MP and former MP clash over tax credit cuts
MP James Heappey and former MP Tessa Munt have clashed this week
following the government's defeat in the House of Lords over controversial
tax credit cuts.
Heappey said "the Tax Credits system has become far too expensive
and the country can no longer afford it" and he added that
"the glee with which the Liberal Democrats have turned their
backs on democracy is a real cause for concern."
Burnham's former Liberal Democrat MP Tessa Munt welcomed the Liberal
Democrat's lords defying convention to halt the tax credit cuts,
which "would see thousands of working parents in Somerset
many in part-time and seasonal work - lose over £1,000
had approved the tax credit changes three times and ministers
have questioned the authority of the Lords to challenge the Commons
on such a major financial issue.
Burnham-On-Sea's former MP Tessa Munt, right, told Burnham-On-Sea.com:
"Im delighted our new Leader, Tim Farron, is using
every tool available to him to fight the Tories cuts to
tax credits. Changes which slash the income of people who are
trying really hard to support their families through work are
wrong and its essential that these changes are reviewed.
If this is what has to be done to wake the Tories up, then good
Im all for it."
Cameron specifically ruled these changes out during the election
campaign. Hes lied to the country and when its a simple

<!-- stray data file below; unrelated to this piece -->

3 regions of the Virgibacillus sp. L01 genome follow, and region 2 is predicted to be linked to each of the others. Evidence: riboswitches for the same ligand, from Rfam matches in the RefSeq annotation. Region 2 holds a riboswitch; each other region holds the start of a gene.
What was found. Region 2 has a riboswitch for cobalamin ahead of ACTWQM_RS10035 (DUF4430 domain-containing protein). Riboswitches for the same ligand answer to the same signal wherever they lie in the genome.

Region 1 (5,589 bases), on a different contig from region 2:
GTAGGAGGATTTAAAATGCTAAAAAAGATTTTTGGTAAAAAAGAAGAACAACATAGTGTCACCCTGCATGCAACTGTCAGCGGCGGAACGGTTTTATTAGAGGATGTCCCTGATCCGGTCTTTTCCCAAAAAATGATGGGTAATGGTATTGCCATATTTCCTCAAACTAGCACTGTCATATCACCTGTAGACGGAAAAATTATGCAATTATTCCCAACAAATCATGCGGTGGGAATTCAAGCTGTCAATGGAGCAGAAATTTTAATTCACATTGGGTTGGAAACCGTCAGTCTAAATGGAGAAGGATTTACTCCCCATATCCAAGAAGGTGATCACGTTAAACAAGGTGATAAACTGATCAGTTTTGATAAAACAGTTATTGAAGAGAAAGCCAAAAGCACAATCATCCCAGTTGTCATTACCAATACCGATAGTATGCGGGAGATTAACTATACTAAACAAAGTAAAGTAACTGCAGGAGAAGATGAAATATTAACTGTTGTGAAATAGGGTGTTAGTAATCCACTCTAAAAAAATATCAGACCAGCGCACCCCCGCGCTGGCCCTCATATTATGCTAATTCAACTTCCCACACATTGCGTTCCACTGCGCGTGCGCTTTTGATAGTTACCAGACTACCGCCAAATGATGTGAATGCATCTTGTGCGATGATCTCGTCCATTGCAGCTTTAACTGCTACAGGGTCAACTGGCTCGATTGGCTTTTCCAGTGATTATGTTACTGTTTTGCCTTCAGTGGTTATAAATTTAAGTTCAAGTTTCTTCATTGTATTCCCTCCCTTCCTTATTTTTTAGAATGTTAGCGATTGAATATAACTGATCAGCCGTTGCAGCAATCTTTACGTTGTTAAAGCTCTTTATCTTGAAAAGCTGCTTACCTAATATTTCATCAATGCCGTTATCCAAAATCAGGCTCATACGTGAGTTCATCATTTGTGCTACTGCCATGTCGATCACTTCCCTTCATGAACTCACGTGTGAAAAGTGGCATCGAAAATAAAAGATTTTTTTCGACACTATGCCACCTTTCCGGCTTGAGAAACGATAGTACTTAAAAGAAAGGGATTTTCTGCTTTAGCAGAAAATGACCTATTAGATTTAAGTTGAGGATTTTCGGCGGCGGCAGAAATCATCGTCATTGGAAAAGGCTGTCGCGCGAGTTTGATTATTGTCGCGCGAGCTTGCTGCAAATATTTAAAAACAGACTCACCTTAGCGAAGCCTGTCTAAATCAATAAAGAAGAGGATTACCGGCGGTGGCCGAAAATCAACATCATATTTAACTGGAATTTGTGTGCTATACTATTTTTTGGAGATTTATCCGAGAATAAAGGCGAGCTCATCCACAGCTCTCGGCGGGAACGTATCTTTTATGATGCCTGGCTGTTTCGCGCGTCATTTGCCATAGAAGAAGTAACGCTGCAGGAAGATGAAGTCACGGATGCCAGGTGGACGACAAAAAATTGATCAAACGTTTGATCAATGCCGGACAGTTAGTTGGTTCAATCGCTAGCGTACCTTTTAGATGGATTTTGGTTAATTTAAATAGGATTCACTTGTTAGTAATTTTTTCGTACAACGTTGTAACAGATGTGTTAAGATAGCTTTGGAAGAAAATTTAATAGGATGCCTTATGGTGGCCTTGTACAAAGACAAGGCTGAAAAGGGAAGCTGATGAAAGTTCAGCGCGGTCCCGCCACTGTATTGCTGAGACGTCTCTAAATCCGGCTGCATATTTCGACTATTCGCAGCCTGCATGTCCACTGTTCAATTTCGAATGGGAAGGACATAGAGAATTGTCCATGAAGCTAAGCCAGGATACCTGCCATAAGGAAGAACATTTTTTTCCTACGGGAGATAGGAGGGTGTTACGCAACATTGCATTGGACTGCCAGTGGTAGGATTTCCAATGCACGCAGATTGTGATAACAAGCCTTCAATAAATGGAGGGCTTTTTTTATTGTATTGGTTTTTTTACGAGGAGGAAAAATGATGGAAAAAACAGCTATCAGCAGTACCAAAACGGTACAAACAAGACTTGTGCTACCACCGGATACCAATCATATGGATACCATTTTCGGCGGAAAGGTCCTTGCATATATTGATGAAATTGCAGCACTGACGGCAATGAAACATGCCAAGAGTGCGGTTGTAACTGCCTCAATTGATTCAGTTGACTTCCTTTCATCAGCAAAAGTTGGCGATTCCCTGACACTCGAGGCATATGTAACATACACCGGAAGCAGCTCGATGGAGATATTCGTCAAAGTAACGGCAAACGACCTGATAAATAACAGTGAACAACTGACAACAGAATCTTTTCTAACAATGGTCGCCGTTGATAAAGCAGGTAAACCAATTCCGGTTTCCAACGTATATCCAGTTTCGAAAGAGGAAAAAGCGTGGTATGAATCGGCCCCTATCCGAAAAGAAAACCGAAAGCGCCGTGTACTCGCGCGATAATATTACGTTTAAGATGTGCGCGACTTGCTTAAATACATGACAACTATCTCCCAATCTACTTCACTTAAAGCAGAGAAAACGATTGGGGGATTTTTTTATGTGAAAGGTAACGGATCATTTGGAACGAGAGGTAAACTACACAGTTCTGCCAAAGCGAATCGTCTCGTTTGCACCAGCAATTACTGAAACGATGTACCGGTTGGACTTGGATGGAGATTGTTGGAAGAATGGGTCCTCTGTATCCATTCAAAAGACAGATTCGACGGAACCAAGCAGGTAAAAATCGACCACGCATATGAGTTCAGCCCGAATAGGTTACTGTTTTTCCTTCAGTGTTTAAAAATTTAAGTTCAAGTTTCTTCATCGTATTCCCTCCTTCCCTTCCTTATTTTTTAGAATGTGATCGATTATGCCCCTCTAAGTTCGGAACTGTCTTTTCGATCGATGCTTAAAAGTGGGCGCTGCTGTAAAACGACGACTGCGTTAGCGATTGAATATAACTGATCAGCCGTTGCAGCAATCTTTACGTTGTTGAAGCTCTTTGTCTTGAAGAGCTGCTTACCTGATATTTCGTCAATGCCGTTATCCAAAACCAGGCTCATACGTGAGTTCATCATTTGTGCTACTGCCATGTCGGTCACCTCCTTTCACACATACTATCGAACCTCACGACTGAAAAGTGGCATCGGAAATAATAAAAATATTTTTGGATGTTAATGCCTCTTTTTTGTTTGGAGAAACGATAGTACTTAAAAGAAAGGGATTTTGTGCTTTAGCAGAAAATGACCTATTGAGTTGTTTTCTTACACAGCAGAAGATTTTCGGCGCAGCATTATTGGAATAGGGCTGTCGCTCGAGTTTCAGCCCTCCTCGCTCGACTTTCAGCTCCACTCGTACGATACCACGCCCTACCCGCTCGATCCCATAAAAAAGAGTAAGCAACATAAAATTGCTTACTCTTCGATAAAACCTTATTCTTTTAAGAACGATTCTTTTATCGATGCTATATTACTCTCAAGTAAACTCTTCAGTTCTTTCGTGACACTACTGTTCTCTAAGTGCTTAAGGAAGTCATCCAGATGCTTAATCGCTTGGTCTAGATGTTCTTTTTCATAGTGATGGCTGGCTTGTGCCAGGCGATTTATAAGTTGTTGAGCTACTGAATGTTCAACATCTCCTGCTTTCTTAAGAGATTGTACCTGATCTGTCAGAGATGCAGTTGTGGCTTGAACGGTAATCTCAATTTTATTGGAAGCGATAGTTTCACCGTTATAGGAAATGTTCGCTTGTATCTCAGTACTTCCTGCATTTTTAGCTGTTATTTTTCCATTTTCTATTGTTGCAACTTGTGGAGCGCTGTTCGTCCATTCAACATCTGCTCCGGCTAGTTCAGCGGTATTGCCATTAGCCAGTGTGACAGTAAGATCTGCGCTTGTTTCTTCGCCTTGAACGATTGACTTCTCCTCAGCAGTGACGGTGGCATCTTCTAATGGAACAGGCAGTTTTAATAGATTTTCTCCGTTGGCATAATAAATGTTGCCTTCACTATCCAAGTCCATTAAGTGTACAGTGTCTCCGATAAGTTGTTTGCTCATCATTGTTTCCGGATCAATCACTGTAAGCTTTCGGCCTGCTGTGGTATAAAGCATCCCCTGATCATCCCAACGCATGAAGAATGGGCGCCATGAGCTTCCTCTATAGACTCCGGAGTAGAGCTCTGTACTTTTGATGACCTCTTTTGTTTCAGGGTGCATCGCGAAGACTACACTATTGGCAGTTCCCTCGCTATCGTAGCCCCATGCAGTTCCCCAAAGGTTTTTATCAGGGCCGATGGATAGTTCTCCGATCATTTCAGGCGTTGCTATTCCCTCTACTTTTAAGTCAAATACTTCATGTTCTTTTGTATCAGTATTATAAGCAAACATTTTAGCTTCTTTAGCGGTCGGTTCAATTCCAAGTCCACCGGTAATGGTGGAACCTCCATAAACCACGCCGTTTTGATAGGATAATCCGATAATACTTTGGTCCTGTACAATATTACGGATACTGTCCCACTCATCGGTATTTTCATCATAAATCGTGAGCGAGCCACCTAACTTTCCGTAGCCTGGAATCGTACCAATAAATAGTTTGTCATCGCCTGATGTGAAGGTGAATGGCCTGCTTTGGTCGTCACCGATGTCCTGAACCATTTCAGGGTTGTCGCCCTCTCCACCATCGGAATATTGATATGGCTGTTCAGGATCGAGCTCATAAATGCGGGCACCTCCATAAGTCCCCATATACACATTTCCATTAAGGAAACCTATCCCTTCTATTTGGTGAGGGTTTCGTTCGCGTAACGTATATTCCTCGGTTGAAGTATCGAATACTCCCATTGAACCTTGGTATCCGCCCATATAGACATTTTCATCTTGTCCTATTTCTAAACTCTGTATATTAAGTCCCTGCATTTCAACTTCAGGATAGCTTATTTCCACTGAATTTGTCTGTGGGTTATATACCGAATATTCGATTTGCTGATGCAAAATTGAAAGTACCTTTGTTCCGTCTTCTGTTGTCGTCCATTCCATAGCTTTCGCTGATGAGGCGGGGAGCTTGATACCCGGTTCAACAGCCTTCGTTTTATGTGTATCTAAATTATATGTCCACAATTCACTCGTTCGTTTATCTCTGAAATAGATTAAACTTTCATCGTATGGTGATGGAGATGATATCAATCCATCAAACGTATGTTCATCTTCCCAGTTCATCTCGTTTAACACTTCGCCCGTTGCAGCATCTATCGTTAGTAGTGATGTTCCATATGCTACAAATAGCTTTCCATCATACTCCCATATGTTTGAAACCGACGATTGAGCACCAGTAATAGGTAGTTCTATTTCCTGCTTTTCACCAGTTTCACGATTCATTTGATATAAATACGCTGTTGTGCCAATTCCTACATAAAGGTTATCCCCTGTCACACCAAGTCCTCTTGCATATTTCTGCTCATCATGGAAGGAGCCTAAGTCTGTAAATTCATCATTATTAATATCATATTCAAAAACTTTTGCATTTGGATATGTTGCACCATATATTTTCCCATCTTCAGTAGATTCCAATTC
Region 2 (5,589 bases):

choice between an obscure 70 year old convention and
standing up for working families, we know whats more important.
We may not have so many MPs in Parliament this time, but we are
just as determined as ever to stand up for ordinary people. If
this involves breaking with tradition more often, so much the
Conservative MP James Heappey told Burnham-On-Sea.com: "The
Tax Credits system has become far too expensive and the country
can no longer afford it. Moreover, there are too many examples
of tax credits holding people back whilst subsidising employers
paying low wages. We must continue to build a lower welfare, lower
tax, higher wage society."
said, I have had reservations from the outset about the sequencing
of these cuts to tax credits in comparison to other measures like
raising the personal allowance, reducing social rents and introducing
the national living wage all of which would combine with
other measures to mitigate the effect of these changes. I have
been able to discuss those concerns with the Chancellor and his
Treasury colleagues privately and I am sure that we will see some
transitional arrangements that will protect the most vulnerable."
the glee with which the Liberal Democrats have turned their backs
on democracy is a real cause for concern. Whatever the issue,
there is an elected House of Commons and it must have primacy
over the unelected House of Lords. Whatever their motive, their
utter disregard for the result of the General Election and the
abandonment of the democratic principles they claim to hold dear
should alarm us all."
Cameron and George Osborne both attacked the Lords' move, citing
the Salisbury Convention, a tradition which means
the House of Lords doesnt block financial measures. But
Lib Dem Leader Tim Farron said he supported the partys Lords
breaking Parliaments self-imposed rules, claiming that Mr
Cameron had "lied to voters when he ruled out cuts to tax
credits in the run up to the election."